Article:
What is Ayurveda?
Updated: Apr 1
Like any animal, humans typically thrive in our natural habitat. Research demonstrates the health benefits of feeling connected to nature. Yet we live concrete and rubber lives; walking on neatly paved lines of society, soaking up LED rays of artificial sun, and staring at screens to keep our minds distracted. We have classes for "Earthing" or "Forest Bathing" now because we are so desperate to connect with our natural world.
Ayurveda is a system of wellness that comes from India. It's called the sister science of yoga because each practice compliments the other. Ayurveda helps us maintain a healthy body and mind, while yoga helps us with more subtle pursuits of self-realization and mental liberation. Without Ayurveda, our efforts in yoga can stagnate and without yoga, Ayurveda alone can feel unfulfilling.
Ayurveda is natural
According to Ayurveda, the material world is composed of five basic elements: earth, water, fire, air, and space (ether). We can observe various ratios of these elements in different parts of the material nature, like the seasons, types of food, and times of day. As individuals, we also have differing ratios of the elements within us. Our unique mix of the elements is called our dosha, or constitution.
Following an Ayurvedic lifestyle helps you commune with the natural rhythms of the planet. It helps you regain an interactive relationship with nature. When we harmonize ourselves with nature, our lives move with more ease. We start to understand the beauty of the things we used to struggle against and are able to embrace the flow that is inseparable from the material nature of which we are a part.
Understanding the Elements
It's easy to understand the qualities of the elements if you really stop to think about them. Space is sort of like a void, emptiness, pure potential. I tend to think of outer space when I think of this element, but it's also the empty space between you and your phone, or the space between protons & electrons. It's all around us but we never really notice it as something on it's own. The most subtle of all the elements, space is still considered a material element. It is not unmanifest. Without it, none of the other elements would have space to exist.
Air is similar to space because we don't see it, but we recognize it and interact with it. We breathe it, obviously, and we feel it, see it, and hear it as wind. We also recognize it in relation to other elements. We know that things that have a lot of air float in water. We know that air must be present in order for fire to exist. We also know that if we try to contain air, like in a balloon, if it can find a way to escape, it will. Air is cool, dry, and always moving. It's moving through our lungs and blood stream, sometimes it moves through our digestive system as gas, it moves through water and into the gills of fish, it moves the rain, it moves through the plants as well as blowing their leaves.
Fire is the next most subtle element and is the focus of many Ayurvedic treatments. Fire governs our metabolism, which includes digestion and cellular regeneration. When we eat, our body breaks down the food with fire in the gut, the nutrients are then distributed to the organs and tissues of the body through the bloodstream. The cells that make up your organs and tissues are constantly being replaced by new cells. This is why we grow and it's also why we age. The whole process is governed by fire. Without a healthy inner fire, this process stops. Light and heat are inseparable from fire.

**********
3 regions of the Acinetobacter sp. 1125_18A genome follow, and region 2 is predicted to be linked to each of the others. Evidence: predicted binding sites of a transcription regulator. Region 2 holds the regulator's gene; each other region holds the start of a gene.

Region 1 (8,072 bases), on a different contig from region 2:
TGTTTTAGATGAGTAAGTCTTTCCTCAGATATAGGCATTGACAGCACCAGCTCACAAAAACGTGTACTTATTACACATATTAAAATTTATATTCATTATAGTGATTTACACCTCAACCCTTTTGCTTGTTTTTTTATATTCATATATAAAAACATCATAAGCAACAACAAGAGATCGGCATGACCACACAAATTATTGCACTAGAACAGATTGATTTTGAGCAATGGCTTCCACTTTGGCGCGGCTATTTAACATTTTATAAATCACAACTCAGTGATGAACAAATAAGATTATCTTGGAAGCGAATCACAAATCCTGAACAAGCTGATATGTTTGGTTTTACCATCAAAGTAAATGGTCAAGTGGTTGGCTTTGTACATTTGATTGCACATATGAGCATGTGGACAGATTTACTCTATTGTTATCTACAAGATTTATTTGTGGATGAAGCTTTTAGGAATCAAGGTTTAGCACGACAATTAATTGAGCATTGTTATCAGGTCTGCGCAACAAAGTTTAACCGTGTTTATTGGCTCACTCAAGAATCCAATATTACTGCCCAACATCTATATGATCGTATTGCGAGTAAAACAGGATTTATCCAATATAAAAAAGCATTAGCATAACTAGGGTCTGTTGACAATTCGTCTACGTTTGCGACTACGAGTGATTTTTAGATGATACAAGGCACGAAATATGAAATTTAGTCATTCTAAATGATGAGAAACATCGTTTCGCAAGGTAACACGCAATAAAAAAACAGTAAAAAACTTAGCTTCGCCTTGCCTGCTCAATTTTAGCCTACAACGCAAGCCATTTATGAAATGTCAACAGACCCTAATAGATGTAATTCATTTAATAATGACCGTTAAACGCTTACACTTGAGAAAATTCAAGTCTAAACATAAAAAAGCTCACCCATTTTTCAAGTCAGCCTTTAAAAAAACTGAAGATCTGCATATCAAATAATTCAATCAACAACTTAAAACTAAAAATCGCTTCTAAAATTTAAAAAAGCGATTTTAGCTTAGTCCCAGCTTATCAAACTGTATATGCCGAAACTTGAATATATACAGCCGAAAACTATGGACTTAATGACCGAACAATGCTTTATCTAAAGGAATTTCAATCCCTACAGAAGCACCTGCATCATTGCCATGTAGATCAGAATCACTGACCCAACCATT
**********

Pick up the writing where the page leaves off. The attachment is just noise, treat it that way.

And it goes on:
Water becomes the first gross element; it's obvious when something contains water. It makes up most of our body. We need it to survive. We are well acquainted with the qualities of water and knowing how to identify it. It is wet and anything it touches becomes wet too. It is typically cool, but can also be warm. Water is mutable because it takes the shape of whatever form you give it. It's flexible and flowing. It can be still or moving, but it doesn't move on it's own. Water can be very soft, but it can also be relentless.
Earth is the grossest of the elements, the most solid. Anything that you can't put your hand through has earth in it. It's physical form, stable and grounded, immutable, finite. The bones are the part of the body that contain the most earth, they are dense and create the foundation/structure of our whole body.
Understanding the Doshas (Simplified)
People with a lot of ether and air are typically very intellectual. They are most interested in esoteric, mystical, and spiritual topics. They typically have smaller bones, which can lead to higher rates of bone density loss with age. They are prone to anxiety and stress from overactive thoughts, as well as dry skin and constipation. I imagine a hummingbird when I think of vata.
Pitta is the fiery dosha, sort of like the Leo of Ayurveda. These are passionate people, often outspoken and loud in their personality. They are indulgent in their pleasures and deeply feel their pains. They often have good digestion, and are medium build to athletic. People with a lot of fire are often outgoing and popular, but can be prone to issues with anger management or emotional instability. They also often struggle with dermal issues like acne or rash.
When I think of kapha, I think of a bear. Being the only dosha with the earth element, it makes sense that kapha is the most grounded and associated with nourishment. People with a lot of earth energy tend to have bigger bones and enjoy a slower pace of life. They sometimes struggle with health issues that affect their weight or weight issues that affect their health. They are typically home-bodies and can sometimes struggle to get motivated. Kapha types can be prone to depression, especially if unbalanced in the winter months.